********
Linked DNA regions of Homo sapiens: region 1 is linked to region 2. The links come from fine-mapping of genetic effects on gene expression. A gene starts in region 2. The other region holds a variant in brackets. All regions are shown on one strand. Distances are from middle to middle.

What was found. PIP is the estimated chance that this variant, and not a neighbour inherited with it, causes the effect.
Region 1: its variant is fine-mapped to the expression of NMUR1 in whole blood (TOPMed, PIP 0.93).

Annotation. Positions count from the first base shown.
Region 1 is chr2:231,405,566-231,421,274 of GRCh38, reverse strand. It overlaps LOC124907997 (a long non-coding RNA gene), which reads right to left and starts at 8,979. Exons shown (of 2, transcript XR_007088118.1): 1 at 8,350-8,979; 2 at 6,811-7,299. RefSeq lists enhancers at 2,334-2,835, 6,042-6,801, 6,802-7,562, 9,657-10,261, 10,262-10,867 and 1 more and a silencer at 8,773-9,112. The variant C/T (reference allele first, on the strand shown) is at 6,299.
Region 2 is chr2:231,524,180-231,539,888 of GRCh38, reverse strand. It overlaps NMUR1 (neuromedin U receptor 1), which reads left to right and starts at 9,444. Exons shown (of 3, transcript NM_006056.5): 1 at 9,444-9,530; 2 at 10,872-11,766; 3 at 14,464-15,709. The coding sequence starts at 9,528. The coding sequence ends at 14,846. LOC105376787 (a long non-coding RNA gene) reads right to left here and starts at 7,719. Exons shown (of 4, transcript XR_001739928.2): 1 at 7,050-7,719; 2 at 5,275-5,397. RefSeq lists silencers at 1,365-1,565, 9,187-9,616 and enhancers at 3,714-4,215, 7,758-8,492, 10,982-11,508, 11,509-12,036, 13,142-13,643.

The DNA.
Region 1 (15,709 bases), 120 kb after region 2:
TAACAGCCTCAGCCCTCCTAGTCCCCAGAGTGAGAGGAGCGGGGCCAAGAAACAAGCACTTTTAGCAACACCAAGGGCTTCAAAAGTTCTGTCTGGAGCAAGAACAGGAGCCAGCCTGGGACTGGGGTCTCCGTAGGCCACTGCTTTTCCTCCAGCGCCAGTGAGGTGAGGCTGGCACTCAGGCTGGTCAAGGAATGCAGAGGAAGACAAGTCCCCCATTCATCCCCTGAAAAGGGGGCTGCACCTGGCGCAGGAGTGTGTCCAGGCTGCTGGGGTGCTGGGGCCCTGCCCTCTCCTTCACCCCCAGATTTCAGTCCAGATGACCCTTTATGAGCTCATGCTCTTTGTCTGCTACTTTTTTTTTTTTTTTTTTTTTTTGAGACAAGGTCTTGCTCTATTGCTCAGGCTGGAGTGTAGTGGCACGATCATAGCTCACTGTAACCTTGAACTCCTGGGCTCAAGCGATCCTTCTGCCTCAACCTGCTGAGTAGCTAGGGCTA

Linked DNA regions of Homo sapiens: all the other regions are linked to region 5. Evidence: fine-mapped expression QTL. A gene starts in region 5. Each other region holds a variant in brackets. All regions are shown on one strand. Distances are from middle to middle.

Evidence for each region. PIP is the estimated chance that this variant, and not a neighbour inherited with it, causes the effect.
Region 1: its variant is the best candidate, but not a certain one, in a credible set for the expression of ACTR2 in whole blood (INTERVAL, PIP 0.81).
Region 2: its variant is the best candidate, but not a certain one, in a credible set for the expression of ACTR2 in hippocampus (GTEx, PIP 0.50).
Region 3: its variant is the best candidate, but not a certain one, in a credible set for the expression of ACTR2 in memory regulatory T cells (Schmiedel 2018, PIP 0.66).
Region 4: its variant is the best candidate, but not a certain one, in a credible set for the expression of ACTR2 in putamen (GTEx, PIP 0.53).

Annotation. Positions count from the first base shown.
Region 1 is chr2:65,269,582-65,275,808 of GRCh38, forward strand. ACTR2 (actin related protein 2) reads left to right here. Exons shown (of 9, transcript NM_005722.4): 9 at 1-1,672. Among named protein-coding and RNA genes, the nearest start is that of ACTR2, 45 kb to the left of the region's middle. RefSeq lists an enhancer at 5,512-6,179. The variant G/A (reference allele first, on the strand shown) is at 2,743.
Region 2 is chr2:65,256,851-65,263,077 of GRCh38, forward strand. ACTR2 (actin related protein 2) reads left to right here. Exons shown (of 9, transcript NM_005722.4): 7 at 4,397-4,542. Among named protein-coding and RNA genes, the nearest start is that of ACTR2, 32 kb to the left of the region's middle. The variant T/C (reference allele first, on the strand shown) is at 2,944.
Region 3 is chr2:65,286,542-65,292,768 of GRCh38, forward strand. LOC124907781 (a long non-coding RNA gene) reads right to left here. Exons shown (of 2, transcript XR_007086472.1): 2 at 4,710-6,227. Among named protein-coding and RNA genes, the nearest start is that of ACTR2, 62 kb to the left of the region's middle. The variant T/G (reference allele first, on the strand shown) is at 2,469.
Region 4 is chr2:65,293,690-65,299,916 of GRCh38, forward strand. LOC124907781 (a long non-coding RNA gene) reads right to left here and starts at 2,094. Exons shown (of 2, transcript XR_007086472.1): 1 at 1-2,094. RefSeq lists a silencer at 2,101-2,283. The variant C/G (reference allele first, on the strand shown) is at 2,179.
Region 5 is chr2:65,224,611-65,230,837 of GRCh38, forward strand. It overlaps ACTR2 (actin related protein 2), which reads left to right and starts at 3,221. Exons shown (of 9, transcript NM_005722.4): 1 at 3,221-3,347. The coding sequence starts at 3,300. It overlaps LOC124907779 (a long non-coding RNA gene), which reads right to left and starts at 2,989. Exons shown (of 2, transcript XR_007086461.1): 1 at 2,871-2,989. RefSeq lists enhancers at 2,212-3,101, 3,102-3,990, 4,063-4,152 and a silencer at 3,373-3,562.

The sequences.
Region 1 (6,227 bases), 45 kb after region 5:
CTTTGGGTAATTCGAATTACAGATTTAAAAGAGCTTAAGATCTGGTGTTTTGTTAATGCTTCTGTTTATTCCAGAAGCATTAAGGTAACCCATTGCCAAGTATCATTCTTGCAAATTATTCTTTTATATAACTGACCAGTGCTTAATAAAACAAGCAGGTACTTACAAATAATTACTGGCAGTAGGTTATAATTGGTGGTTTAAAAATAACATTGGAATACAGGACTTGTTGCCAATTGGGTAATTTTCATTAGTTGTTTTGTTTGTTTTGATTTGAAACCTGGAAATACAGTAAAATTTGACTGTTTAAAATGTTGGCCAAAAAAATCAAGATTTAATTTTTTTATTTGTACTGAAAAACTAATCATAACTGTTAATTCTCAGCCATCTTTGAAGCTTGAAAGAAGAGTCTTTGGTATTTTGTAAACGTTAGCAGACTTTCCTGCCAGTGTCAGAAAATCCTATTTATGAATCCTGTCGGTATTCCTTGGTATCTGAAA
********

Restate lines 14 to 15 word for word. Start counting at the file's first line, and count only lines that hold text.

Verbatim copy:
Region 3: its variant is the best candidate, but not a certain one, in a credible set for the expression of ACTR2 in memory regulatory T cells (Schmiedel 2018, PIP 0.66).
Region 4: its variant is the best candidate, but not a certain one, in a credible set for the expression of ACTR2 in putamen (GTEx, PIP 0.53).